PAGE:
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National Association of State Directors of Career
Technical Education Consortium (NASDCTEc)

Kentucky CTE Summer Program Highlights Learning that Works

August 7th, 2014

cte-socialmedia-kentuckyLearning that works for Kentucky was on full display as leaders from around the Bluegrass State joined students, educators and stakeholders at their annual 2014 CTE Summer Program, aptly titled “Learning that Works for Kentucky.” The event was developed by KACTE, the Kentucky Department of Education Office of Career Technical Education and statewide partners (see full program for details)

Part professional development, part CTE showcase, the event displayed Learning that works for Kentucky in the true spirit of the campaign, celebrating CTE’s ability to empower students and boost both technical and academic achievement.

At the general session, State CTE Director Dale Winkler presented career ready awards to 33 area technology centers, career technical centers and comprehensive high school CTE programs with exceptionally high percentages of students meeting the state’s career-ready benchmarks. Additional awards went out to educators, administrators and programs that displayed extraordinary commitment to excellence in CTE.

Have your own example of learning that works for your state? Contact us!

Evan Williamson, Communications Associate

CTE Research Review

August 1st, 2014

Research Image_6.2013As terms such as “data-driven” dominate discussions of student educational outcomes, a new report shines a light on the challenges of data collection within the Career Technical Education (CTE) system.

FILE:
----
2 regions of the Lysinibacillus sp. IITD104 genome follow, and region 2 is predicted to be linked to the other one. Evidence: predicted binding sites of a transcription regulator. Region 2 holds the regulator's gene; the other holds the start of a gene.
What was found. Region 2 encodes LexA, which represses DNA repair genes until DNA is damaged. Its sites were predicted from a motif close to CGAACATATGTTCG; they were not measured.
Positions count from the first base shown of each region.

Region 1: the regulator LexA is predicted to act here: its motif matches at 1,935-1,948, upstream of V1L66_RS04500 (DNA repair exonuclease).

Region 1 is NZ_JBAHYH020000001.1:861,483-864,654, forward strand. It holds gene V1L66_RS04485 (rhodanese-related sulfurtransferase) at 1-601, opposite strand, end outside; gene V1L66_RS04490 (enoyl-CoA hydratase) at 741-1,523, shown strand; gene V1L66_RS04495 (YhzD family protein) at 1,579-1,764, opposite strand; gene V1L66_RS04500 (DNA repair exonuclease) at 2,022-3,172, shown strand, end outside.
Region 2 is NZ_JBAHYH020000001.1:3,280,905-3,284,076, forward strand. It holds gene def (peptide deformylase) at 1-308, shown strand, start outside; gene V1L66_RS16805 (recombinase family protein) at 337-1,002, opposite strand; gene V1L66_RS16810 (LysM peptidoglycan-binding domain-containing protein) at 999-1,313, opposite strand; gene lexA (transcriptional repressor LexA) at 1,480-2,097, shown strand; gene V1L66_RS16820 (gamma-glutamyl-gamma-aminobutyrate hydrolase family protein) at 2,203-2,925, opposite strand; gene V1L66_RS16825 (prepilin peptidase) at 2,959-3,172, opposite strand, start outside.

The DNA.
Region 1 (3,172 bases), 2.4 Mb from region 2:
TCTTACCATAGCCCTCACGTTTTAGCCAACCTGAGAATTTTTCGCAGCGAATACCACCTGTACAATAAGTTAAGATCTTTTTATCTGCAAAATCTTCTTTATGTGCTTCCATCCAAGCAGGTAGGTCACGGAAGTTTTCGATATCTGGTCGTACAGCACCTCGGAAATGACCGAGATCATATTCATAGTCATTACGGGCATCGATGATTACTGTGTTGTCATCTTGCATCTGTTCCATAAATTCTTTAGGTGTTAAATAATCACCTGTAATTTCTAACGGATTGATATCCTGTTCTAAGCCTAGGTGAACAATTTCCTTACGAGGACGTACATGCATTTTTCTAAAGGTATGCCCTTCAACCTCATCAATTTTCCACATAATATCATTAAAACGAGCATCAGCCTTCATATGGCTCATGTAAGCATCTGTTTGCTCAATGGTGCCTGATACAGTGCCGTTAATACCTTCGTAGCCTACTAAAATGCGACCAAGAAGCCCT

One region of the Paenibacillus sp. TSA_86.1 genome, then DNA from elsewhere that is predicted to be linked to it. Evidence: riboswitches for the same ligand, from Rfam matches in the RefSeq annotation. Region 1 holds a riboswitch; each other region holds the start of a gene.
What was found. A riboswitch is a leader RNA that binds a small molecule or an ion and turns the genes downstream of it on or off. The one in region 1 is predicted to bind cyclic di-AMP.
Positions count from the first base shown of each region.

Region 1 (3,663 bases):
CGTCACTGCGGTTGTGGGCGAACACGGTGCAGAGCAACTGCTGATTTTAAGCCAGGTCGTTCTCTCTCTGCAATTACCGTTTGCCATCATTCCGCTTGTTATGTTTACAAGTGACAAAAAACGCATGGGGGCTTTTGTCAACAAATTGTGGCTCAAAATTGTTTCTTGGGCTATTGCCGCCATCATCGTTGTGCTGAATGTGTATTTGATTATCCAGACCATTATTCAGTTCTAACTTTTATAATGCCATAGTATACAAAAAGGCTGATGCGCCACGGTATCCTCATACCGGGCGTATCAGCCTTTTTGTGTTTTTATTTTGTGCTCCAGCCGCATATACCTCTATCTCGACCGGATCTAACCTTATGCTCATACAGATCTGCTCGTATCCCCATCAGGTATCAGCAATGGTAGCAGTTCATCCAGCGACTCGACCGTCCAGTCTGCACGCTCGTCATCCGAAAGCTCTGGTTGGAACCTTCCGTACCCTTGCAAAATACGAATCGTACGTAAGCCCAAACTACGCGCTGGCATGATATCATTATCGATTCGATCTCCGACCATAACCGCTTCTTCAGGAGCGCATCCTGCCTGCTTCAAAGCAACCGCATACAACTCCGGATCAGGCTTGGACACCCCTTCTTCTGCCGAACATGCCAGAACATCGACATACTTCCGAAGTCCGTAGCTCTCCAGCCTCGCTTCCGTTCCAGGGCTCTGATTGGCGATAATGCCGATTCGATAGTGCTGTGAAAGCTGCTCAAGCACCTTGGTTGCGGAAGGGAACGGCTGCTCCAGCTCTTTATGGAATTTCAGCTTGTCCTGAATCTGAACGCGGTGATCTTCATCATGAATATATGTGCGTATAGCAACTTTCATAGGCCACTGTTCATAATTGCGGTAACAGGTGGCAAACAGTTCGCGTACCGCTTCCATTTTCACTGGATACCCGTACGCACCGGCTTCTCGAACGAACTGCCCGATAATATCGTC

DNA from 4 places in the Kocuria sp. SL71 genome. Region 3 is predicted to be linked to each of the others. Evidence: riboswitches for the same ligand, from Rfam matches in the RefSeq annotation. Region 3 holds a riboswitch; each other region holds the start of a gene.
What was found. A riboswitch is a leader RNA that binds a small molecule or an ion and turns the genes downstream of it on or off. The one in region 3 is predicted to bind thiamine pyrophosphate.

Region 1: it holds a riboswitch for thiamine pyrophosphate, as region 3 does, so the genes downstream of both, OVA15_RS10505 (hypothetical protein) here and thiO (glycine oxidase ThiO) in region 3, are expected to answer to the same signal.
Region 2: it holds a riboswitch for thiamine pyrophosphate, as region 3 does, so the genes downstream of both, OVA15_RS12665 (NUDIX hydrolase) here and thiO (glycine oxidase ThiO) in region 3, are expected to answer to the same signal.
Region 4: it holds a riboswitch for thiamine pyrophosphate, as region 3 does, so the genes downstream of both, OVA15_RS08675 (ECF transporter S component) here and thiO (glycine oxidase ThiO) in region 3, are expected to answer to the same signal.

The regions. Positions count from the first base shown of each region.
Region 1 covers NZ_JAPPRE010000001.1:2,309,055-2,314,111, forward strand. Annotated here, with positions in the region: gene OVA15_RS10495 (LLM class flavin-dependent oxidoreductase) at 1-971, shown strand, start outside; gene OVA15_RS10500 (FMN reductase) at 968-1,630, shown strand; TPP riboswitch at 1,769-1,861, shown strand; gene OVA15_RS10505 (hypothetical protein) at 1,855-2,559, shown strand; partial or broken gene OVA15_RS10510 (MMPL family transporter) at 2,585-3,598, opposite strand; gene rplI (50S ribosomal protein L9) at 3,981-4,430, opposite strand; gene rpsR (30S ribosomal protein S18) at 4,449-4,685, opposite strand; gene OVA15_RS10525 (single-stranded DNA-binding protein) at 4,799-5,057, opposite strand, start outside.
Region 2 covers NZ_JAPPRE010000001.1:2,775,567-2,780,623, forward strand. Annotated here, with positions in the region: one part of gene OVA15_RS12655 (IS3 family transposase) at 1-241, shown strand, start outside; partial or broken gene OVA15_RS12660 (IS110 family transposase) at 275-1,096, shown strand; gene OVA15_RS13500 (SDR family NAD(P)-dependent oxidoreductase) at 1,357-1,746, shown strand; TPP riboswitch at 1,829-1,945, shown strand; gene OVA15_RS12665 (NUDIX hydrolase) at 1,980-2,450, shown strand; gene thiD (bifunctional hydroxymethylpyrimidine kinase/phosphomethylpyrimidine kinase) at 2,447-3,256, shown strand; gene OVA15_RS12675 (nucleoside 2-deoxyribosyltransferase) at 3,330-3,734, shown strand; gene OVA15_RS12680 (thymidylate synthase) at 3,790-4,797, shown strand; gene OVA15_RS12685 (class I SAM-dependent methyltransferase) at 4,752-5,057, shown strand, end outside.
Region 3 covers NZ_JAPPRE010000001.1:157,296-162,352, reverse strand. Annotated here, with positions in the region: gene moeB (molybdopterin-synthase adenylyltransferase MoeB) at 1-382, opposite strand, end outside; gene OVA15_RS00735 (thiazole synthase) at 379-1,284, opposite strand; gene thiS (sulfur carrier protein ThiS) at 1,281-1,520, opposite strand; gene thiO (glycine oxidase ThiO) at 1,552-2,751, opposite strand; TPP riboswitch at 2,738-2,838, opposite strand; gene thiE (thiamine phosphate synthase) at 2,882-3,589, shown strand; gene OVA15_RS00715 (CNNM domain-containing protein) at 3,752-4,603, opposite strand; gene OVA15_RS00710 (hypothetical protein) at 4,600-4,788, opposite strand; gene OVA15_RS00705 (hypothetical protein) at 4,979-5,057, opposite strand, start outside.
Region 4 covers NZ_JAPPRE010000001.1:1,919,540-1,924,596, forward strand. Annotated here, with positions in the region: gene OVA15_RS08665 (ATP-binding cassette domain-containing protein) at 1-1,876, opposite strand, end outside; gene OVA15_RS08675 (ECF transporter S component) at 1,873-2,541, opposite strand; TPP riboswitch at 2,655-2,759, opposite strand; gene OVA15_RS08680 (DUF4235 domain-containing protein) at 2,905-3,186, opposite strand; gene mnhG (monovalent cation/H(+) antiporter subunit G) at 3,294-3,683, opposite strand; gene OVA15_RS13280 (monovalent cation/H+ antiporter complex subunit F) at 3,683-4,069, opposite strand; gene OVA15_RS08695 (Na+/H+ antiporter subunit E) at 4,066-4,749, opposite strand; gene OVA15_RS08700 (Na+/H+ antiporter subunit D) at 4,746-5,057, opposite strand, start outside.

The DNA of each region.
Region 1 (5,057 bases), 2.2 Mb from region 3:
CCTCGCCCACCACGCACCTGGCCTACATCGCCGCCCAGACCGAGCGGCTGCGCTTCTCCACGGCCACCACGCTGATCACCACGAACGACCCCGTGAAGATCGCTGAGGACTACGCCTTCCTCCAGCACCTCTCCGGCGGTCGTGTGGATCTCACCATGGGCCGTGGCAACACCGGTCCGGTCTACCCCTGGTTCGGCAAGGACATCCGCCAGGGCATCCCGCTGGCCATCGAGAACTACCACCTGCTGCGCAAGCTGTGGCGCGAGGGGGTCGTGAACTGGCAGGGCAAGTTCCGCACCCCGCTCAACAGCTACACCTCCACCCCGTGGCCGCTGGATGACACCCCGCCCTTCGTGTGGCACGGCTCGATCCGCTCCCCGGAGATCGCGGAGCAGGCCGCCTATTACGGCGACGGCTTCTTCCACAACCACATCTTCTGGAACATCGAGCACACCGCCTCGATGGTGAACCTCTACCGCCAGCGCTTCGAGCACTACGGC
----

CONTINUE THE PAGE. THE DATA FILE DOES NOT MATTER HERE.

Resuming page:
Data collection is a key mandate of the Carl D. Perkins Career and Technical Education Act of 2006 as a means to hold state and local grantees accountable for achieving positive student outcomes, but grantees often face difficulty meeting these requirements due to a variety of external factors.

The report, titled, “Assessing the Education and Employment Outcomes of Career and Technical Education Students,” argues that additional guidance from the U.S. Department of Education and future legislation from Congress can help grantees generate valid, reliable and comparable state data. NASDCTEc’s Executive Director Kimberly Green authored the paper with Steve Klein, director of the Center for Career & Adult Education and Workforce Development at RTI International, and consultant Jay Pfeiffer.